Easily integrate products with each other

Even if devices come from different manufacturers, you can be sure that they will easily integrate with each other and into your intelligent building by looking for the Z-Wave Alliance’s stamp of approval.

Because each device is built to the same set of standards, you’ll have no trouble getting them to work together—and you’ll be able to experience the benefits of mesh networking without hassle.


Low power consumption

Smart devices connecting directly to the WiFi often require batteries. In turn, they need to be charged regularly. While many Z-Wave devices also run on batteries, they don’t need to be charged as often, thanks to their low power consumption. As a result, you’ll charge batteries less and extend their life, potentially extending their lifespan to 10 years.


smart lock connecting with z-wave


Z-Wave cons


More expensive

Z-Wave devices must undergo a lengthy process before they can advertise themselves as such. As a result, manufacturers have to pay for testing and other fees. Unfortunately, those costs are passed on to consumers.


Limited range

Z-Wave’s dependence on low-frequency waves has many benefits, but it comes with downsides.

While a network of this type is strong and resilient, that resiliency depends on devices being close together.

For instance, what if you have one smart home device that’s farther away from every other device in the network? This might happen if your building has multiple floors or you have a lot of thick concrete walls. To properly connect it to the Z-Wave network, you have to spend more money to wire or accommodate this distant device


z-wave in an apartment building


Are Z-Wave devices right for your property?

When you buy a Z-Wave product, you can be certain that it will perform to high standards. However, you must also keep their drawbacks in mind.

Every property is different, so you must balance priorities and budgetary concerns. Your choice of Z-Wave, WiFi, or other networks must be informed by your property’s security needs, structure, and demographics.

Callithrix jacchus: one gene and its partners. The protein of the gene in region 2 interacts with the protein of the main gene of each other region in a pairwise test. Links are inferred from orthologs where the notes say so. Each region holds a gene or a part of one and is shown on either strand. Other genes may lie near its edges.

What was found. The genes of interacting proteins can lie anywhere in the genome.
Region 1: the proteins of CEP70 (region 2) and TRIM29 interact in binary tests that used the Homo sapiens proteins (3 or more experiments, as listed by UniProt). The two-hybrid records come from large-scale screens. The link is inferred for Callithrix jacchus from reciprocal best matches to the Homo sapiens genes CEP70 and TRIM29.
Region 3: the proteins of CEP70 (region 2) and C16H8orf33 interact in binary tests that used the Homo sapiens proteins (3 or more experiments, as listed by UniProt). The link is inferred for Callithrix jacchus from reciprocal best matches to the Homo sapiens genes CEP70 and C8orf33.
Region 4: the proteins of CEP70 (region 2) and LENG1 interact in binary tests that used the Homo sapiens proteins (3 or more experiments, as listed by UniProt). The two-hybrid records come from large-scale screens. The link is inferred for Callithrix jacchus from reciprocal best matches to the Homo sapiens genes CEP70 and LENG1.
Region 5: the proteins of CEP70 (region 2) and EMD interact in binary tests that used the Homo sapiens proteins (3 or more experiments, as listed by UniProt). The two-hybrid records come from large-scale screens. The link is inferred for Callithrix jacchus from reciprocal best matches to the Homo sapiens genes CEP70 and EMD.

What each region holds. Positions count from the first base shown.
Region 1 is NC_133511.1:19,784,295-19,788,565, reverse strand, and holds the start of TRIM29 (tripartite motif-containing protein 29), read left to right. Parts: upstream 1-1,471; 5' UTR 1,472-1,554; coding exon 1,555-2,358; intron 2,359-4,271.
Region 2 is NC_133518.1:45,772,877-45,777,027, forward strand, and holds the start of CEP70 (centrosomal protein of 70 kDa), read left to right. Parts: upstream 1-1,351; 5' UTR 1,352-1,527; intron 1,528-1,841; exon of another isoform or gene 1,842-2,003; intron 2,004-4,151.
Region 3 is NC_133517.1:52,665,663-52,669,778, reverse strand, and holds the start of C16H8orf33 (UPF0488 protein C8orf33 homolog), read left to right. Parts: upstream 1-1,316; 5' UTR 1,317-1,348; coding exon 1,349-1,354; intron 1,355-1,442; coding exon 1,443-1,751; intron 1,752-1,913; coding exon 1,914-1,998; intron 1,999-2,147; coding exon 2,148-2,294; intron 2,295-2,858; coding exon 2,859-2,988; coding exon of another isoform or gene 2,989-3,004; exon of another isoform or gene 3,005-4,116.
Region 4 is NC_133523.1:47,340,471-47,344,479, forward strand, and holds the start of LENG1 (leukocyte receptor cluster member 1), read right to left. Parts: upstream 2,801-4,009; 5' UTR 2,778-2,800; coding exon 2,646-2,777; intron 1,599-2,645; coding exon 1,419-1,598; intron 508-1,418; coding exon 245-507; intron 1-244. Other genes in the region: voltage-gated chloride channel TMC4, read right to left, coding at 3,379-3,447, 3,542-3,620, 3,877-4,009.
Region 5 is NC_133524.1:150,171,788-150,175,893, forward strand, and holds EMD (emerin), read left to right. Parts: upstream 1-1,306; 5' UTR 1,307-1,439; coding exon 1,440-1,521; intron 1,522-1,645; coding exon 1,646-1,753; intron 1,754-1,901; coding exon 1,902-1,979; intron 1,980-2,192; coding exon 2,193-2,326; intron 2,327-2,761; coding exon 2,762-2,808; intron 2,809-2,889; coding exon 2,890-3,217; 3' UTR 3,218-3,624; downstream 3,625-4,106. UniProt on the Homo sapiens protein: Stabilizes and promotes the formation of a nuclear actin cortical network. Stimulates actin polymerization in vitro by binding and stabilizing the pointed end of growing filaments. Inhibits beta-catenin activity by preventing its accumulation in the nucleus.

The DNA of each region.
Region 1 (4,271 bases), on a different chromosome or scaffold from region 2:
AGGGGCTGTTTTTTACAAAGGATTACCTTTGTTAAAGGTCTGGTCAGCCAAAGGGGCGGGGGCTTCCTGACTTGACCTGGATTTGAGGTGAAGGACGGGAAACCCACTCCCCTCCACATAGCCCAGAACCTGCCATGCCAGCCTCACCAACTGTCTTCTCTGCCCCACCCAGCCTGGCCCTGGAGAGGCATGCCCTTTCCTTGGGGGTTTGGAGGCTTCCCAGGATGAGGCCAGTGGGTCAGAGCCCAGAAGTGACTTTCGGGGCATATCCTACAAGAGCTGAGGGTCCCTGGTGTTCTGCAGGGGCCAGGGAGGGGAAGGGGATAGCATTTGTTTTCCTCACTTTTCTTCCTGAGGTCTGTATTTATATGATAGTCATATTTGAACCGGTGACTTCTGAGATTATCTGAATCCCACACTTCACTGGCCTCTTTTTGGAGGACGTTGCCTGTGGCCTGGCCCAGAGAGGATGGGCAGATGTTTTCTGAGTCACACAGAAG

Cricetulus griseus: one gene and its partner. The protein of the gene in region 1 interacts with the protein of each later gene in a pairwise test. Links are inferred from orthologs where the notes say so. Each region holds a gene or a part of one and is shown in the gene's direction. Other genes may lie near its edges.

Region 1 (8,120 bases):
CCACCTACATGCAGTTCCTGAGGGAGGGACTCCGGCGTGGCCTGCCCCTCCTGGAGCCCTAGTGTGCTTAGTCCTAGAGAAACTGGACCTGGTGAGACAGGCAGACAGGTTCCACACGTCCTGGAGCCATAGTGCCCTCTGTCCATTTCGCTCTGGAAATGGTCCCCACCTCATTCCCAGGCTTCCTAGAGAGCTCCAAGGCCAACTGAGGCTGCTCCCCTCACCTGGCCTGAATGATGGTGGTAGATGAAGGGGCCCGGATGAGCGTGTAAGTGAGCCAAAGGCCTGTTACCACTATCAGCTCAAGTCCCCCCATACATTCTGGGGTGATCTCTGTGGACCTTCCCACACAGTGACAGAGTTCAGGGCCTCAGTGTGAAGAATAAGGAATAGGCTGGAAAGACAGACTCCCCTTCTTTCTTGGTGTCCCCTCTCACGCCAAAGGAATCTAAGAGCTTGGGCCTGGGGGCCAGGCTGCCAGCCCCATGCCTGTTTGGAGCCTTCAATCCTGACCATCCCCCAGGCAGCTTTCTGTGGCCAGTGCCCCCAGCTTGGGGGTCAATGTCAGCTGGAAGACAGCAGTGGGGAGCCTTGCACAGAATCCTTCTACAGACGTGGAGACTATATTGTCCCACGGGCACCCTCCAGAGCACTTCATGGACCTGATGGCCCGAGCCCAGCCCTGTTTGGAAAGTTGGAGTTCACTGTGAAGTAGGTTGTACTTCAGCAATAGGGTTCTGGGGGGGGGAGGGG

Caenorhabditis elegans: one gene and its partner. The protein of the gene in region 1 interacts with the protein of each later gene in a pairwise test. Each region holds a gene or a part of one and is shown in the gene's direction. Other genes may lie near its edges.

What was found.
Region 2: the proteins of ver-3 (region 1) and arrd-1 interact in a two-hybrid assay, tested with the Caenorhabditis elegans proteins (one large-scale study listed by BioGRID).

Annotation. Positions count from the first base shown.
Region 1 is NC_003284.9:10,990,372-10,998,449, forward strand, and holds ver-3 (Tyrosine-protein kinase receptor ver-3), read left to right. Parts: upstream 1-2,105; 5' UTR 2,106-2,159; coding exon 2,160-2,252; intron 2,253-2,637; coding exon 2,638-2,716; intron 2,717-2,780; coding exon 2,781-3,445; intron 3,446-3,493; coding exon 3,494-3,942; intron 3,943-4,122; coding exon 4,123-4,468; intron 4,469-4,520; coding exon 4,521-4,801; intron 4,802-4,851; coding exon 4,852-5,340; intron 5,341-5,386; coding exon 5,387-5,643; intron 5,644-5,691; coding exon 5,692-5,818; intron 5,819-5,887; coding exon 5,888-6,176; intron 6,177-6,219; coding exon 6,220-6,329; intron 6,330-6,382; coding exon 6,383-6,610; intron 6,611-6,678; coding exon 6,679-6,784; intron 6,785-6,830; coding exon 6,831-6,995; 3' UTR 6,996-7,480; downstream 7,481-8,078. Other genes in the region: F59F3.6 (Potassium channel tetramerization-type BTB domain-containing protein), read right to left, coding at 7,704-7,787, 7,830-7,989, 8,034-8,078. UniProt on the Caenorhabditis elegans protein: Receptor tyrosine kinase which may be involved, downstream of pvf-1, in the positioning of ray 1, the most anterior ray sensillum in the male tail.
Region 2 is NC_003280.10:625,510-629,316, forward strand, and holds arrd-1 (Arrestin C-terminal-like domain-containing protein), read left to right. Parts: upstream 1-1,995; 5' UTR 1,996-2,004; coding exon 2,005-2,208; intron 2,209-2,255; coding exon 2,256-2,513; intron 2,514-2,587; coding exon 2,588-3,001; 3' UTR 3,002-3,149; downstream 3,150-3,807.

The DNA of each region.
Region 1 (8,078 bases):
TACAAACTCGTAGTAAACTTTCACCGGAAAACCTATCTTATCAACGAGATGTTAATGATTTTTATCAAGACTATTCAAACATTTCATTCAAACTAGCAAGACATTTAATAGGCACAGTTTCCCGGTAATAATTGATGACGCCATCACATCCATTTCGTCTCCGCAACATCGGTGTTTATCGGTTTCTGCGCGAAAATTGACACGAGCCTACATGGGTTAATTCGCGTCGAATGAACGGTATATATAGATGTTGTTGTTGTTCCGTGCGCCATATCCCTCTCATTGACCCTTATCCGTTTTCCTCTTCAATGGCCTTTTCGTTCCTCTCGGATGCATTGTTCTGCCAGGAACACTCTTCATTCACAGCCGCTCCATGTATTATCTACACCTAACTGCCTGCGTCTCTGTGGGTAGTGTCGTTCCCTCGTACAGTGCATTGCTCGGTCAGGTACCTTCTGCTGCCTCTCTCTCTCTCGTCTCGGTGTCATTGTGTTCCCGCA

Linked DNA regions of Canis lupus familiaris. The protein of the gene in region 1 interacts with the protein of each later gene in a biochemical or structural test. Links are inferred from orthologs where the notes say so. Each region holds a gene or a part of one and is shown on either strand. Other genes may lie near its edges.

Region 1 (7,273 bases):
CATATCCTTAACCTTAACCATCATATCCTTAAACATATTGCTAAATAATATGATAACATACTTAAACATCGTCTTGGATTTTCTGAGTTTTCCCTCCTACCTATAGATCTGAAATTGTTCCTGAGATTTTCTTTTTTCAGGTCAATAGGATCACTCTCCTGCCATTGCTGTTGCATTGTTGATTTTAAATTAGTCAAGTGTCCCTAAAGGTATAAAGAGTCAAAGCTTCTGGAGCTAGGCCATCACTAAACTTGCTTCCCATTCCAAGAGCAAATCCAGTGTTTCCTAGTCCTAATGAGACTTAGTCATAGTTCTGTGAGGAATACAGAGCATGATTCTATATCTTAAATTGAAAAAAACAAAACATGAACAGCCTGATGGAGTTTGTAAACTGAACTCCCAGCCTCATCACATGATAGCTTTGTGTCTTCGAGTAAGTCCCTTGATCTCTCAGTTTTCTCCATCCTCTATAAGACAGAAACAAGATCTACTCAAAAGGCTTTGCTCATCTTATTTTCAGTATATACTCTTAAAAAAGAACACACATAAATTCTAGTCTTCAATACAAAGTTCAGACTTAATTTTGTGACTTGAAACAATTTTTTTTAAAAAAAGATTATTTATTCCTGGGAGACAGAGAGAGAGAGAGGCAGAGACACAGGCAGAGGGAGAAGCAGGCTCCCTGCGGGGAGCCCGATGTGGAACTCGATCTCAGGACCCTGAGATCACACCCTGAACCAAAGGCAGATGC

What’s more, you may find that these devices work great for some areas of your property but would like to depend on a different network, like Bluetooth or Zigbee, for another area. Regardless, Z-Wave devices work well with each other, and you can also integrate with other devices that belong to different networks.

Then, you can create a property-wide security solution that manages access from the front door or gate to amenity spaces and individual units.


Z-Wave FAQs

Z-Wave is used amongst many smart home devices, making it the subject of a lot of questions.

So, here are some frequently asked questions regarding Z-Wave:


Is Z-Wave the same as WiFi?

No, Z-Wave is not the same as WiFi.

Although your Z-Wave hub connects to a WiFi router, it does not operate on the same frequency. That way, it can only communicate with other Z-Wave devices in the home without interfering with your WiFi.


Can I use Z-Wave without WiFi?

No, Z-Wave requires WiFi for you to control a variety of Z-Wave devices from your smartphone, tablet, or desktop. Without WiFi, you’re unable to manage these devices remotely, which is a major appeal of smart homes.


Is Z-Wave the same as Bluetooth?

No, Z-Wave uses a protocol different from Bluetooth.

Additionally, Z-Wave is best suited for home automation, whereas Bluetooth is ideal for transferring data over short distances. For example, you’ll use Bluetooth to send music from your phone to your home’s speaker system.


Is there a monthly fee for Z-Wave?

No. Z-Wave does not charge a monthly fee to use. However, there are some Z-Wave hub brands that charge a monthly subscription fee to use. So, make sure you thoroughly research to learn what brands charge to operate.


How far does Z-Wave work?

Z-Wave’s maximum range is 328 feet without obstructions. Ideally, Z-Wave devices should be positioned approximately 30 feet or less from each other. Of course, larger-scale networks can be set up if required.


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Ferdison Cayetano

I’m a proptech enthusiast from New Jersey who’s looking forward to the innovations that will revolutionize real estate.